An earthy, unglazed tea pot, fired at a very high temperature in a process called Yakijime (literally "firing to be sealed"). This type of firing may involve ultra hot temperatures around 1350 Celsius and firing for up to 2 months.
- TYPE: Tokoname-yaki
- STRAINER: Embedded mesh
- VOLUME: 260 ml (360 ml size here)
About the Ceramics Studio: Morimasa
From hand to hand, quality created by techniques inherited over generations.
President: Isomura Yoshinori, Winner of Jury's Special Prize, 41st Choza Award Ceramic Exhibition
Morimasa is a ceramics studio that is held in high regard for the exceptional quality of its deisho-ikomi (slurry casting) production method. This method of kyusu production utilizes plaster molds into which clay is poured to form the five parts of the kyusu - body, handle, spout, lid, and lid grip. Although the method in which the kyusu is formed differs from hand-made kyusu thrown on a potter’s wheel, it does not differ in the respect that advanced techniques and expertise are needed to fit those parts together to create the final product.
"Every one of our artisans puts their heart and soul into performing their handiwork before passing the piece onto the next process. That is why our kyusu look so cute." So says Yoshinori Isomura, the master of the kiln, with a smile. Born into a cast pottery family, he also trained in hand-thrown kyusu before setting up his own pottery, Morimasa.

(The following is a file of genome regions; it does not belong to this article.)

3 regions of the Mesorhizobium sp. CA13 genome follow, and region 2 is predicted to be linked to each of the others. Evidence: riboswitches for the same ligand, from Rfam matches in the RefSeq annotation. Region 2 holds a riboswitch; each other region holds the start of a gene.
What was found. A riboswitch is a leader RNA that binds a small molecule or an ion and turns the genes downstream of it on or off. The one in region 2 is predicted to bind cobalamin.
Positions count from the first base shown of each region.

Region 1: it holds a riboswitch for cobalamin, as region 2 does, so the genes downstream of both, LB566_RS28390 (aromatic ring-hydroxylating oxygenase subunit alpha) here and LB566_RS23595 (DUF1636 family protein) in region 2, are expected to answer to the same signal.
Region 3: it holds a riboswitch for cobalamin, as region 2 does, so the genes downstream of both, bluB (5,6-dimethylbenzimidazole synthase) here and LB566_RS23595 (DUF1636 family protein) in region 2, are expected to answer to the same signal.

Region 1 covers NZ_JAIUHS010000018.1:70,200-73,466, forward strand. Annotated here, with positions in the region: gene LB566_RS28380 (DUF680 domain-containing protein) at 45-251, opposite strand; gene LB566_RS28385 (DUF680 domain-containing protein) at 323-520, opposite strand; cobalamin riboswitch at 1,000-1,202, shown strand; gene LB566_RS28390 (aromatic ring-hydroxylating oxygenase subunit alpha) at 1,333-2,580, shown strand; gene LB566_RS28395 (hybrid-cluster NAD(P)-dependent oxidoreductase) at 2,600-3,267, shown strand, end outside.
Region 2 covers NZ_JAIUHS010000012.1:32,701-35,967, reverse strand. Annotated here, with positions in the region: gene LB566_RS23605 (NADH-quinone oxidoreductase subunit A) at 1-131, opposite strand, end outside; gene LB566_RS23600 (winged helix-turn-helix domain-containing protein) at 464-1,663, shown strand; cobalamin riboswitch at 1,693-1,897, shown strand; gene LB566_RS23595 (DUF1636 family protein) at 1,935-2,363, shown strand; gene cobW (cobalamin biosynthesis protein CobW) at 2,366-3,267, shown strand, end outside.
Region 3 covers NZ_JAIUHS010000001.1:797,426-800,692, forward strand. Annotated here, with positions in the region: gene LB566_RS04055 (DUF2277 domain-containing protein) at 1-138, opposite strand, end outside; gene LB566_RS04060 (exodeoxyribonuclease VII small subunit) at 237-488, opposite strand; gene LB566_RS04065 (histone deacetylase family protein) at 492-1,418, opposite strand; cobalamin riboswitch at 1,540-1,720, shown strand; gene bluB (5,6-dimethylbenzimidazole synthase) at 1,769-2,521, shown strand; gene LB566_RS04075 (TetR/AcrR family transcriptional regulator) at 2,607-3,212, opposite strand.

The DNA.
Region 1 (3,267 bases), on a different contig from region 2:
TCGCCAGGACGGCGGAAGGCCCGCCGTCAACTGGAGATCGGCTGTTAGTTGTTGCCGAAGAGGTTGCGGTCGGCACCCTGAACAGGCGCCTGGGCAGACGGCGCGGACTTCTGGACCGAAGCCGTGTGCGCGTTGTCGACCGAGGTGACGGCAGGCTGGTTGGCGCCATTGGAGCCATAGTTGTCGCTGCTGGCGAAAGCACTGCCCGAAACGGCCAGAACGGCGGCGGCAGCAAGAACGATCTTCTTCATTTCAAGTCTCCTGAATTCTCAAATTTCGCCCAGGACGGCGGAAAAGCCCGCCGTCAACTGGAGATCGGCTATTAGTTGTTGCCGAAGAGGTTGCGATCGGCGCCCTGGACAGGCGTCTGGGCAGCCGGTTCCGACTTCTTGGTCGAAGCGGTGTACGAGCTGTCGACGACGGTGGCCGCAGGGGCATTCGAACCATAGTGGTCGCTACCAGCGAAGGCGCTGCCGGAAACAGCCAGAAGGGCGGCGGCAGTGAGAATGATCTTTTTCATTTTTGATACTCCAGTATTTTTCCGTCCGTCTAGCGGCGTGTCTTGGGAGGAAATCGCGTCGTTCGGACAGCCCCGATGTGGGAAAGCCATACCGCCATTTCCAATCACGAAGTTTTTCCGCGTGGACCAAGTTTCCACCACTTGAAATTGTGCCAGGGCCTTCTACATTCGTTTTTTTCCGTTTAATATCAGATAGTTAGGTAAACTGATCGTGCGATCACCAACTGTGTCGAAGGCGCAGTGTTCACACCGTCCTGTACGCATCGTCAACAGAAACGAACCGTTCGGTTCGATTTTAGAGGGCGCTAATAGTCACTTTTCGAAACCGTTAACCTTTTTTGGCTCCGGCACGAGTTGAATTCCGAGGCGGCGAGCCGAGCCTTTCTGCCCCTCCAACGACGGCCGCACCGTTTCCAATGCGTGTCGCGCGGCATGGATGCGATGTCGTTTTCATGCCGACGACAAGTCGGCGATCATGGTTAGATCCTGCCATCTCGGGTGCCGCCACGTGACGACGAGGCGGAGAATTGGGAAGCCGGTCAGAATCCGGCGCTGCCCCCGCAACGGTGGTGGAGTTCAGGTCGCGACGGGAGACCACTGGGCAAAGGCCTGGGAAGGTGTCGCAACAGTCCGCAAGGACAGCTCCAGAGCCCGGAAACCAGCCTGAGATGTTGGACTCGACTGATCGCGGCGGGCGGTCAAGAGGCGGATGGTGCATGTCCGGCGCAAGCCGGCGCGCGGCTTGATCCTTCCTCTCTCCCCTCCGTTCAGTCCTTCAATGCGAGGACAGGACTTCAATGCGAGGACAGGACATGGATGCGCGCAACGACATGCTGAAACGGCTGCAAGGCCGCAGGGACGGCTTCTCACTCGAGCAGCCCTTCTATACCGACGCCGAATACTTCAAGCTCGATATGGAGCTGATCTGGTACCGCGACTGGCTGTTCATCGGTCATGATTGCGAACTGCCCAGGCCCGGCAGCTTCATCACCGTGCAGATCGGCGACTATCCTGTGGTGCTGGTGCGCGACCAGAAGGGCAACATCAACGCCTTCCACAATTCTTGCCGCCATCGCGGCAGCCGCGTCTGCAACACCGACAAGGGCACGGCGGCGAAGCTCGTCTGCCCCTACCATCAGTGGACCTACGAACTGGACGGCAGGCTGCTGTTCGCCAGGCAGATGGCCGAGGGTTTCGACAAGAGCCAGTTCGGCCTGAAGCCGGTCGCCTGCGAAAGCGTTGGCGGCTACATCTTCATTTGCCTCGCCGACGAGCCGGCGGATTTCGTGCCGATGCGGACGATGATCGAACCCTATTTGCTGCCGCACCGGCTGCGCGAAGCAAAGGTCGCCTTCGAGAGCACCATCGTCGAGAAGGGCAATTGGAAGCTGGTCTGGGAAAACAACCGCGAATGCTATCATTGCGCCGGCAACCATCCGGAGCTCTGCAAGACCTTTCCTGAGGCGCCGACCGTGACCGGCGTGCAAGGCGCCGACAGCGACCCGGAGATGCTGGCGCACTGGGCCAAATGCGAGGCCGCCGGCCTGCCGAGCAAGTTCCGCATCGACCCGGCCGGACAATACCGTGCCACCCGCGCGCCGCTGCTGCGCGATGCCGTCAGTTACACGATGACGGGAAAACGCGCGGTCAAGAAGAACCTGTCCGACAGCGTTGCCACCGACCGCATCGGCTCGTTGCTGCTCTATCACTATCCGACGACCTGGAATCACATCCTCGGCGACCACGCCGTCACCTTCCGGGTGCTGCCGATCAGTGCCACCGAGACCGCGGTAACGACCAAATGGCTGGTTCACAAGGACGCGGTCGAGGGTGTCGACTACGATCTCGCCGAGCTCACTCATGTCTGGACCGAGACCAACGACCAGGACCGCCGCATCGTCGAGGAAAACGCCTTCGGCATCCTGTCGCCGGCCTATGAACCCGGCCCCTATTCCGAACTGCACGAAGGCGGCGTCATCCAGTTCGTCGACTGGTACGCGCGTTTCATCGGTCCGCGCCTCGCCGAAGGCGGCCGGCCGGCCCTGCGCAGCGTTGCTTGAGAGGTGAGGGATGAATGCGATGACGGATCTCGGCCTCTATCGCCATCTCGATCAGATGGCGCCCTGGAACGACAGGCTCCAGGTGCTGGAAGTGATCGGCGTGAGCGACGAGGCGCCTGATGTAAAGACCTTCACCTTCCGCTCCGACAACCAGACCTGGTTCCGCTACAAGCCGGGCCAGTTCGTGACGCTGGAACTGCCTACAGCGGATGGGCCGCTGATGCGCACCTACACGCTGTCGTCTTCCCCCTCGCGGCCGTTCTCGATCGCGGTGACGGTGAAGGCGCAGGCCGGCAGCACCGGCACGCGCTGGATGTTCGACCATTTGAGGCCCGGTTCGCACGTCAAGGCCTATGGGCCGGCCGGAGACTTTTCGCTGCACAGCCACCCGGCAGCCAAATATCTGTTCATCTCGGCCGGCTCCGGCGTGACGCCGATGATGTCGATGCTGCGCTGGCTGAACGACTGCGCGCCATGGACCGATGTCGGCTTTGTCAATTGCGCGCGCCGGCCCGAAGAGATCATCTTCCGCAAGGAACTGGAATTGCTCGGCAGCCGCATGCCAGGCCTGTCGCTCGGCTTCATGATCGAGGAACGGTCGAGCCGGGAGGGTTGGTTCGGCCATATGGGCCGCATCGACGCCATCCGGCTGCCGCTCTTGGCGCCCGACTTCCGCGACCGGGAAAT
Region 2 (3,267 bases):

Because he understands both processes, he is able to decide on the slurry blend, apply liquid manure if the weather demands it, and lead his team of skilled artisans. However, he always takes a step back, saying, "The stars at our pottery are the artisans." For example, the "Space Diffuser Holder," with its appearance of a beautiful ombré starry sky, is the work of a veteran artisan who has thirty years’ experience in the task of spraying glaze alone. In the same way, each individual process, including the casting, the production of the tea strainer, and the lid fitting, is itself the main stage of this pottery. Every month, 6,000 pieces of about 30 different types are passed carefully from one artisan’s hands to the next, before being sent out into the world.
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